noun, plural al·ka·lis, al·ka·lies.

  1. Chemistry.
    1. any of various bases, the hydroxides of the alkali metals and of ammonium, that neutralize acids to form salts and turn red litmus paper blue.
    2. any of various other more or less active bases, as calcium hydroxide.
    3. (not in technical use) an alkali metal.
    4. Obsolete.any of various other compounds, as the carbonates of sodium and potassium.
  2. Agriculture. a soluble mineral salt or a mixture of soluble salts, present in some soils, especially in arid regions, and detrimental to the growing of most crops.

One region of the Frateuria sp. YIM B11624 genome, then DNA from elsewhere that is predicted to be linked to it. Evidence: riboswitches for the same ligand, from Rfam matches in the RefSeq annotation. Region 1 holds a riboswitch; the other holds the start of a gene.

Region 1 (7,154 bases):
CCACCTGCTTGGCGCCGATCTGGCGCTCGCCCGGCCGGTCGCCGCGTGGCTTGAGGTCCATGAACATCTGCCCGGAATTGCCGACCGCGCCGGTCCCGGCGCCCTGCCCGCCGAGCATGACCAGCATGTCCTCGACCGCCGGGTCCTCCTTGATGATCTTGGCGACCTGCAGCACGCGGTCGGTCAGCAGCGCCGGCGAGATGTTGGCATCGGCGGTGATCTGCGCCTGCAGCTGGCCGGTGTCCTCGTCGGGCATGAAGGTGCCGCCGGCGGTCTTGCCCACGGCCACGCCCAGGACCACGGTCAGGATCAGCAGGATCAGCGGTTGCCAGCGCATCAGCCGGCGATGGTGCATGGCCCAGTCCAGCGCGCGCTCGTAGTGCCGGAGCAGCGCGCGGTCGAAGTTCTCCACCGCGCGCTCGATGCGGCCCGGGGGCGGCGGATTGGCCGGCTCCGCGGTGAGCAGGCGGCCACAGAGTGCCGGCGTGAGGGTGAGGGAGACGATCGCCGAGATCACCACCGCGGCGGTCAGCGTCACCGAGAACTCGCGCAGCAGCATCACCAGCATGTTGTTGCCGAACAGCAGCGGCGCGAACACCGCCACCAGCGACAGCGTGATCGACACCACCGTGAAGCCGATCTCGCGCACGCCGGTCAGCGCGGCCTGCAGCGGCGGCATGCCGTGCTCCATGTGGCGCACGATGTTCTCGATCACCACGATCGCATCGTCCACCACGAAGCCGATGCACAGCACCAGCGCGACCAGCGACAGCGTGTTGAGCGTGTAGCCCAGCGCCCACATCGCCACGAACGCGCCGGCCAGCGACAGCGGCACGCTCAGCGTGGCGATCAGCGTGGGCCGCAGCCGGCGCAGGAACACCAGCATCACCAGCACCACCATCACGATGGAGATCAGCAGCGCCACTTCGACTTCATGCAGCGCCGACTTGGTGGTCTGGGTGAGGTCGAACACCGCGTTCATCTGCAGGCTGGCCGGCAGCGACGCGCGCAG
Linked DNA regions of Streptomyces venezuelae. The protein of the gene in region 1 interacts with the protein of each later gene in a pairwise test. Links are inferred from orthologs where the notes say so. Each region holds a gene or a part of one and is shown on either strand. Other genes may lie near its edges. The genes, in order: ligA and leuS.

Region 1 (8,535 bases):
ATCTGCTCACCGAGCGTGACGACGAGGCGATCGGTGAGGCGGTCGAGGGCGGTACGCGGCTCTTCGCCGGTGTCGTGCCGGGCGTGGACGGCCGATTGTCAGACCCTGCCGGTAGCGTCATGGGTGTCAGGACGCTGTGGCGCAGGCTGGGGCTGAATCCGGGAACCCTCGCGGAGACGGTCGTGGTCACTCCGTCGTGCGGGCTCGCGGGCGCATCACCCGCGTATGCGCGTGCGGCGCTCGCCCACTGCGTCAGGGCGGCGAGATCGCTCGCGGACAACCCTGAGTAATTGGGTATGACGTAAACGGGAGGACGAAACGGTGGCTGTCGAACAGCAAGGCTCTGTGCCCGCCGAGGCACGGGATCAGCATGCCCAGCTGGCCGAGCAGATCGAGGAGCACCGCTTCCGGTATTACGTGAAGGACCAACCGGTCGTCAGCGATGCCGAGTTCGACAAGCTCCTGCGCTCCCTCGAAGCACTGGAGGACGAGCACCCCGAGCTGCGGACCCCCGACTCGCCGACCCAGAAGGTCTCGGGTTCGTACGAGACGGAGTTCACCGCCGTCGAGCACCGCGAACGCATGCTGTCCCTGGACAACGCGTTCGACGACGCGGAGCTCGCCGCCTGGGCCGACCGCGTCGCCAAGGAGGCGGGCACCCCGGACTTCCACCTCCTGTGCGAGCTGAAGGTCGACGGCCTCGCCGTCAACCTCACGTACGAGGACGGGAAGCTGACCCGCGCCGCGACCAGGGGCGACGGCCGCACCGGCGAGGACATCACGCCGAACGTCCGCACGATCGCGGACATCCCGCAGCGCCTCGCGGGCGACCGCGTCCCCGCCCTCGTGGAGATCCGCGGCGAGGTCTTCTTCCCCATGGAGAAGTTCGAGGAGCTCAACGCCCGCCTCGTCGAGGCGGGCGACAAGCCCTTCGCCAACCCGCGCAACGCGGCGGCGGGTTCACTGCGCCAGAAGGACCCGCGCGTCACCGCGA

1. Chemistry. alkaline.

noun plural -lis or -lies

  1. chem a soluble base or a solution of a base
  2. a soluble mineral salt that occurs in arid soils and some natural waters

late 14c., “soda ash,” from Medieval Latin alkali, from Arabic al-qaliy “the ashes, burnt ashes” (of saltwort, a plant growing in alkaline soils), from qala “to roast in a pan.” The modern chemistry sense is from 1813.

n. pl. al•ka•lis

  1. A carbonate or hydroxide of an alkali metal, the aqueous solution of which is bitter, slippery, caustic, and characteristically basic in reactions.
  2. Any of various soluble mineral salts found in natural water and arid soils.
  3. Alkali metal.

Plural alkalis alkalies

  1. A hydroxide of an alkali metal. The aqueous solution of alkalis is bitter, slippery, caustic, and characteristically basic in reactions.

A bitter, caustic mineral often found in large beds in the desert. Alkalis are bases; two common examples are lye and ammonia.

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